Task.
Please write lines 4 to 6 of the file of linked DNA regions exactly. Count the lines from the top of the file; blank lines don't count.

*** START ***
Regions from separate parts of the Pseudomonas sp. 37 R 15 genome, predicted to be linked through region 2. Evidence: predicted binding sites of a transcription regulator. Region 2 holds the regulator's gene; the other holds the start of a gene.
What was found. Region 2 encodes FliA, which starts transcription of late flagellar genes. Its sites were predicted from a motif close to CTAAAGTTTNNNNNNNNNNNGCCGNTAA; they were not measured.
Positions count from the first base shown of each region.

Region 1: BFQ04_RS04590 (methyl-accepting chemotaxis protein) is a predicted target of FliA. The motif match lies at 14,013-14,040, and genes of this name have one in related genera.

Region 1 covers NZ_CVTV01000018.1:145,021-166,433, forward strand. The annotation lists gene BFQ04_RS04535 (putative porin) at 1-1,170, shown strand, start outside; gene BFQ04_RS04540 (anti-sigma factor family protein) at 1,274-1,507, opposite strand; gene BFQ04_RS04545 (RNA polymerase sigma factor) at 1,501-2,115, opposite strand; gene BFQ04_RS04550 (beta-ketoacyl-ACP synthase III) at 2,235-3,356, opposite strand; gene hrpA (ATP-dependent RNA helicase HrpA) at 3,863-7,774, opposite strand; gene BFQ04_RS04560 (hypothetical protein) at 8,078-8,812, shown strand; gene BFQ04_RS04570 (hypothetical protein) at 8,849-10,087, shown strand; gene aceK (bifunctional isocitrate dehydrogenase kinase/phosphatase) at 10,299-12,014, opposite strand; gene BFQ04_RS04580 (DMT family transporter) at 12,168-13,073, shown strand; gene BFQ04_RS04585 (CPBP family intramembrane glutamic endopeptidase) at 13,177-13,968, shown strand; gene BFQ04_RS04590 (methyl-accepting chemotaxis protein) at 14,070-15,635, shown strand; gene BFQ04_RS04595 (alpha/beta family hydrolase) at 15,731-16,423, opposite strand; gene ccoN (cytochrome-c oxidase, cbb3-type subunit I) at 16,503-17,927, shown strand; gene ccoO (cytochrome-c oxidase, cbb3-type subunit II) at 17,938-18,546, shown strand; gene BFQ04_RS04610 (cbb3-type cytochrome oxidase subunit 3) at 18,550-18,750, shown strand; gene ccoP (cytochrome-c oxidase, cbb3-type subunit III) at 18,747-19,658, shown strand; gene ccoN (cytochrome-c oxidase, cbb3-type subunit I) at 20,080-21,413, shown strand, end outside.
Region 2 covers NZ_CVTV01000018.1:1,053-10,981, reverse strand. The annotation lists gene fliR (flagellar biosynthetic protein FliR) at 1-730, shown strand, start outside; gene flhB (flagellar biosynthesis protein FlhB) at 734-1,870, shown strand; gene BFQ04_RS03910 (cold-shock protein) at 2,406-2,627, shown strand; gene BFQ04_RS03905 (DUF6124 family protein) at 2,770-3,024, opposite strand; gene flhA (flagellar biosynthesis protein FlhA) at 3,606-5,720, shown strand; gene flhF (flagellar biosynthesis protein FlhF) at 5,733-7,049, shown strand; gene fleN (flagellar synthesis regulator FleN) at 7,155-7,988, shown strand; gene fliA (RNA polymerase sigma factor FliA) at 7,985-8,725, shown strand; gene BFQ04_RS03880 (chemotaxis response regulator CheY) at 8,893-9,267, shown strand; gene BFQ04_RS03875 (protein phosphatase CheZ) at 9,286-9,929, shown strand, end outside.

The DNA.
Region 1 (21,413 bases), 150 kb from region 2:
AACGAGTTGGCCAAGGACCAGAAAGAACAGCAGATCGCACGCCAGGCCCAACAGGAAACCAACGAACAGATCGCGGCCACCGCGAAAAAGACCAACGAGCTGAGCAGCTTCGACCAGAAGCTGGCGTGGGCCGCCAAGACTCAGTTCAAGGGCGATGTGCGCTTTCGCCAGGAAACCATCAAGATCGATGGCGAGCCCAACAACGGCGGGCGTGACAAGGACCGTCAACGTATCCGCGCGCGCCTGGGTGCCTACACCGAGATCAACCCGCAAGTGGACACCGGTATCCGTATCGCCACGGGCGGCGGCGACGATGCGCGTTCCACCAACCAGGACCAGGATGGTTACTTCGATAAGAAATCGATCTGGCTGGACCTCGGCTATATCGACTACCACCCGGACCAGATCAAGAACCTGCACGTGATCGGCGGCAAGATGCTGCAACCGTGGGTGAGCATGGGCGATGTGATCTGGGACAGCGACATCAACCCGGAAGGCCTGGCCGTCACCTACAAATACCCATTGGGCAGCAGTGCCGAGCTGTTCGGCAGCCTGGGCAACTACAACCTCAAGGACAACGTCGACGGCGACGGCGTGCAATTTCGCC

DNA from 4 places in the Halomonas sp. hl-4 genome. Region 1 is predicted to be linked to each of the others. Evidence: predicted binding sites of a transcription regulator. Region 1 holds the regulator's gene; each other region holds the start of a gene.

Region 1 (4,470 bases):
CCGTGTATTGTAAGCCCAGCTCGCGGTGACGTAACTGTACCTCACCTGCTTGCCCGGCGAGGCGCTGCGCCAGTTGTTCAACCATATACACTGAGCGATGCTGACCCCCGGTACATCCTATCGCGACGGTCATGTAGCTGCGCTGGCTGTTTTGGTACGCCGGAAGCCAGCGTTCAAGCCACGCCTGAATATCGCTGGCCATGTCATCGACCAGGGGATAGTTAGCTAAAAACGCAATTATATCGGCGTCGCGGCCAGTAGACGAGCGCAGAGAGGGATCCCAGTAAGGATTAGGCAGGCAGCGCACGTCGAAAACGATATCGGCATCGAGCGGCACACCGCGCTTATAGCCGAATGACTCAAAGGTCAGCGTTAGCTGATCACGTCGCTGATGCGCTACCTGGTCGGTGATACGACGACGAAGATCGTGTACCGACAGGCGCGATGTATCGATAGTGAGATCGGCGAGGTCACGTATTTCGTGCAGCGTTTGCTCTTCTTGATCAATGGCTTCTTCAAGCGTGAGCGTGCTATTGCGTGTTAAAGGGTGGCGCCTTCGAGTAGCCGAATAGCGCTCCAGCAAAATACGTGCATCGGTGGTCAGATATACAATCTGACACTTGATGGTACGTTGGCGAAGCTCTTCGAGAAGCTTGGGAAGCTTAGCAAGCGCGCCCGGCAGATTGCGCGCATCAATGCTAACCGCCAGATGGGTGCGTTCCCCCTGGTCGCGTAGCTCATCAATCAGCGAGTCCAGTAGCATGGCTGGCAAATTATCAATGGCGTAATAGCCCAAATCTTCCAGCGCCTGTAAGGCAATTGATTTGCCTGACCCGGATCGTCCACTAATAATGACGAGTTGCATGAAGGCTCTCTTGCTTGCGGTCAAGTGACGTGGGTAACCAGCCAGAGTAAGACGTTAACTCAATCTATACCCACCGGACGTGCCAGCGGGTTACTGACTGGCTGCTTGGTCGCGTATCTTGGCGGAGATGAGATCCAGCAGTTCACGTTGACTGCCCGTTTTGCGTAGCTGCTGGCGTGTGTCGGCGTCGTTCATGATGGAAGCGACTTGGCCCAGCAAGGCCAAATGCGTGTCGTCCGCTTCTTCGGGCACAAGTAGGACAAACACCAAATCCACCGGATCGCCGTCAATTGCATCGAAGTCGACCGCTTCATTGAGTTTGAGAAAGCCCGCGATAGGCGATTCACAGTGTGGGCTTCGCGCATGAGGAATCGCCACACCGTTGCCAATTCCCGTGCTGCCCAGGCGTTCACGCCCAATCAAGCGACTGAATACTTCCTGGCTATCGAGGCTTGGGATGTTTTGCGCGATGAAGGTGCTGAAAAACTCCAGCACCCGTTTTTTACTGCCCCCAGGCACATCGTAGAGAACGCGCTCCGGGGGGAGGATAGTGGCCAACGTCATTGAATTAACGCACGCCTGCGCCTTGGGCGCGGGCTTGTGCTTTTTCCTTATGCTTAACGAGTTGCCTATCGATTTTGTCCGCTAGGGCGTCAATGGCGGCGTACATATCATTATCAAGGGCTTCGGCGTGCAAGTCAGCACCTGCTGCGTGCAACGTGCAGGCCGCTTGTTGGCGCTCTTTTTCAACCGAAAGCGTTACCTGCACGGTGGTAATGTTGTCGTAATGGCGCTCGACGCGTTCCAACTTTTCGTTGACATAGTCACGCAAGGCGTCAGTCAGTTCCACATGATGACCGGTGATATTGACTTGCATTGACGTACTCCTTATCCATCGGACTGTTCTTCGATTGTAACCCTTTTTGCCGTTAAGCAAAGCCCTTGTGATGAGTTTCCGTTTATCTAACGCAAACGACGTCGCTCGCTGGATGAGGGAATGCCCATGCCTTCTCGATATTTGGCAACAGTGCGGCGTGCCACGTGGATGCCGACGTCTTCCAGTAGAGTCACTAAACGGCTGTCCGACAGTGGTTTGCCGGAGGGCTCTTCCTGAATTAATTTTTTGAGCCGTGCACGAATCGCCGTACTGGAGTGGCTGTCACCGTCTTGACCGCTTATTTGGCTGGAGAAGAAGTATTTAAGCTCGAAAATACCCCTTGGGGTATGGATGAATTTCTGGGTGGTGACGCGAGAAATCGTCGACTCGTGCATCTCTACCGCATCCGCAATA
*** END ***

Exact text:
Region 1: BFQ04_RS04590 (methyl-accepting chemotaxis protein) is a predicted target of FliA. The motif match lies at 14,013-14,040, and genes of this name have one in related genera.

Region 1 covers NZ_CVTV01000018.1:145,021-166,433, forward strand. The annotation lists gene BFQ04_RS04535 (putative porin) at 1-1,170, shown strand, start outside; gene BFQ04_RS04540 (anti-sigma factor family protein) at 1,274-1,507, opposite strand; gene BFQ04_RS04545 (RNA polymerase sigma factor) at 1,501-2,115, opposite strand; gene BFQ04_RS04550 (beta-ketoacyl-ACP synthase III) at 2,235-3,356, opposite strand; gene hrpA (ATP-dependent RNA helicase HrpA) at 3,863-7,774, opposite strand; gene BFQ04_RS04560 (hypothetical protein) at 8,078-8,812, shown strand; gene BFQ04_RS04570 (hypothetical protein) at 8,849-10,087, shown strand; gene aceK (bifunctional isocitrate dehydrogenase kinase/phosphatase) at 10,299-12,014, opposite strand; gene BFQ04_RS04580 (DMT family transporter) at 12,168-13,073, shown strand; gene BFQ04_RS04585 (CPBP family intramembrane glutamic endopeptidase) at 13,177-13,968, shown strand; gene BFQ04_RS04590 (methyl-accepting chemotaxis protein) at 14,070-15,635, shown strand; gene BFQ04_RS04595 (alpha/beta family hydrolase) at 15,731-16,423, opposite strand; gene ccoN (cytochrome-c oxidase, cbb3-type subunit I) at 16,503-17,927, shown strand; gene ccoO (cytochrome-c oxidase, cbb3-type subunit II) at 17,938-18,546, shown strand; gene BFQ04_RS04610 (cbb3-type cytochrome oxidase subunit 3) at 18,550-18,750, shown strand; gene ccoP (cytochrome-c oxidase, cbb3-type subunit III) at 18,747-19,658, shown strand; gene ccoN (cytochrome-c oxidase, cbb3-type subunit I) at 20,080-21,413, shown strand, end outside.
Region 2 covers NZ_CVTV01000018.1:1,053-10,981, reverse strand. The annotation lists gene fliR (flagellar biosynthetic protein FliR) at 1-730, shown strand, start outside; gene flhB (flagellar biosynthesis protein FlhB) at 734-1,870, shown strand; gene BFQ04_RS03910 (cold-shock protein) at 2,406-2,627, shown strand; gene BFQ04_RS03905 (DUF6124 family protein) at 2,770-3,024, opposite strand; gene flhA (flagellar biosynthesis protein FlhA) at 3,606-5,720, shown strand; gene flhF (flagellar biosynthesis protein FlhF) at 5,733-7,049, shown strand; gene fleN (flagellar synthesis regulator FleN) at 7,155-7,988, shown strand; gene fliA (RNA polymerase sigma factor FliA) at 7,985-8,725, shown strand; gene BFQ04_RS03880 (chemotaxis response regulator CheY) at 8,893-9,267, shown strand; gene BFQ04_RS03875 (protein phosphatase CheZ) at 9,286-9,929, shown strand, end outside.